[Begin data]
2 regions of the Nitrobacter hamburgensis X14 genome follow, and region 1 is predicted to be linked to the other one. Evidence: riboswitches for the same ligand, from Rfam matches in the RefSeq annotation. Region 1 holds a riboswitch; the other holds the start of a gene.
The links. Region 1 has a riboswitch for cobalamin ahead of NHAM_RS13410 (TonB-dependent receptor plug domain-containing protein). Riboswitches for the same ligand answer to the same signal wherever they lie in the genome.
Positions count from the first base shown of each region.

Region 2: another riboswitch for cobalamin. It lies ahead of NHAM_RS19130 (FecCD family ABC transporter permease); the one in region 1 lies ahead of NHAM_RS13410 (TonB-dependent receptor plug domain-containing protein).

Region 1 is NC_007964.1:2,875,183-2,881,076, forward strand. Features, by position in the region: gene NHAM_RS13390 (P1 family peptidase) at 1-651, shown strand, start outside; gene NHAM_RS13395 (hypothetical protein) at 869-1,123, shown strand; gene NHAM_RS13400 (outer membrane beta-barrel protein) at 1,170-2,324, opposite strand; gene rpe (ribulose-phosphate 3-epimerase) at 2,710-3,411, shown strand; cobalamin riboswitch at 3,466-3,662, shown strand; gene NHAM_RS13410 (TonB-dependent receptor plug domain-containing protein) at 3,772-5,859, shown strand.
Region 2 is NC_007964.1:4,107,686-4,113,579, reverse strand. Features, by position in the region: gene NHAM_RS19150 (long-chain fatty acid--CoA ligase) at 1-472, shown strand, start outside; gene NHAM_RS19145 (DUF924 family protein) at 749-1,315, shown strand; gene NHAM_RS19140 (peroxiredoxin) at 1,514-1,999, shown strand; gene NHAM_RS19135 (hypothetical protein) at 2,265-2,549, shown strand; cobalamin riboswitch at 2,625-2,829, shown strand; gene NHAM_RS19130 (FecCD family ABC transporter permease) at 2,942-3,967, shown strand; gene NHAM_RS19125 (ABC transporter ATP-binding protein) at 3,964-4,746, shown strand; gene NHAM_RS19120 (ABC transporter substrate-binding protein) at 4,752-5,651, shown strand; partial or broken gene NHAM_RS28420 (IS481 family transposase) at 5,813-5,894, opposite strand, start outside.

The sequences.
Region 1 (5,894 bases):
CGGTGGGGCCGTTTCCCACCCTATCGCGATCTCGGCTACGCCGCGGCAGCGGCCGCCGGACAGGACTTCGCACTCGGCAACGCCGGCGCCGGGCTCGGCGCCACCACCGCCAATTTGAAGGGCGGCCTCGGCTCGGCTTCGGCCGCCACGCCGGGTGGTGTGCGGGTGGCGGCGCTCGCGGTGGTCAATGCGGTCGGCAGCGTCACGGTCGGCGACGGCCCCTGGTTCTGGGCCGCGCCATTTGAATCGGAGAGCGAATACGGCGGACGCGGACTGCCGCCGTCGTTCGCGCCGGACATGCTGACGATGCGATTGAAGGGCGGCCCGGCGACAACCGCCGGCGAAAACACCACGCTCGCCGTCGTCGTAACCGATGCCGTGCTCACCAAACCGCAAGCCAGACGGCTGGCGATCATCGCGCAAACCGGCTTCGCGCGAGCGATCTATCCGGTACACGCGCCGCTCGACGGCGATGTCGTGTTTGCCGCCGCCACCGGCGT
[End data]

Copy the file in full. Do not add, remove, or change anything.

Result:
2 regions of the Nitrobacter hamburgensis X14 genome follow, and region 1 is predicted to be linked to the other one. Evidence: riboswitches for the same ligand, from Rfam matches in the RefSeq annotation. Region 1 holds a riboswitch; the other holds the start of a gene.
The links. Region 1 has a riboswitch for cobalamin ahead of NHAM_RS13410 (TonB-dependent receptor plug domain-containing protein). Riboswitches for the same ligand answer to the same signal wherever they lie in the genome.
Positions count from the first base shown of each region.

Region 2: another riboswitch for cobalamin. It lies ahead of NHAM_RS19130 (FecCD family ABC transporter permease); the one in region 1 lies ahead of NHAM_RS13410 (TonB-dependent receptor plug domain-containing protein).

Region 1 is NC_007964.1:2,875,183-2,881,076, forward strand. Features, by position in the region: gene NHAM_RS13390 (P1 family peptidase) at 1-651, shown strand, start outside; gene NHAM_RS13395 (hypothetical protein) at 869-1,123, shown strand; gene NHAM_RS13400 (outer membrane beta-barrel protein) at 1,170-2,324, opposite strand; gene rpe (ribulose-phosphate 3-epimerase) at 2,710-3,411, shown strand; cobalamin riboswitch at 3,466-3,662, shown strand; gene NHAM_RS13410 (TonB-dependent receptor plug domain-containing protein) at 3,772-5,859, shown strand.
Region 2 is NC_007964.1:4,107,686-4,113,579, reverse strand. Features, by position in the region: gene NHAM_RS19150 (long-chain fatty acid--CoA ligase) at 1-472, shown strand, start outside; gene NHAM_RS19145 (DUF924 family protein) at 749-1,315, shown strand; gene NHAM_RS19140 (peroxiredoxin) at 1,514-1,999, shown strand; gene NHAM_RS19135 (hypothetical protein) at 2,265-2,549, shown strand; cobalamin riboswitch at 2,625-2,829, shown strand; gene NHAM_RS19130 (FecCD family ABC transporter permease) at 2,942-3,967, shown strand; gene NHAM_RS19125 (ABC transporter ATP-binding protein) at 3,964-4,746, shown strand; gene NHAM_RS19120 (ABC transporter substrate-binding protein) at 4,752-5,651, shown strand; partial or broken gene NHAM_RS28420 (IS481 family transposase) at 5,813-5,894, opposite strand, start outside.

The sequences.
Region 1 (5,894 bases):
CGGTGGGGCCGTTTCCCACCCTATCGCGATCTCGGCTACGCCGCGGCAGCGGCCGCCGGACAGGACTTCGCACTCGGCAACGCCGGCGCCGGGCTCGGCGCCACCACCGCCAATTTGAAGGGCGGCCTCGGCTCGGCTTCGGCCGCCACGCCGGGTGGTGTGCGGGTGGCGGCGCTCGCGGTGGTCAATGCGGTCGGCAGCGTCACGGTCGGCGACGGCCCCTGGTTCTGGGCCGCGCCATTTGAATCGGAGAGCGAATACGGCGGACGCGGACTGCCGCCGTCGTTCGCGCCGGACATGCTGACGATGCGATTGAAGGGCGGCCCGGCGACAACCGCCGGCGAAAACACCACGCTCGCCGTCGTCGTAACCGATGCCGTGCTCACCAAACCGCAAGCCAGACGGCTGGCGATCATCGCGCAAACCGGCTTCGCGCGAGCGATCTATCCGGTACACGCGCCGCTCGACGGCGATGTCGTGTTTGCCGCCGCCACCGGCGT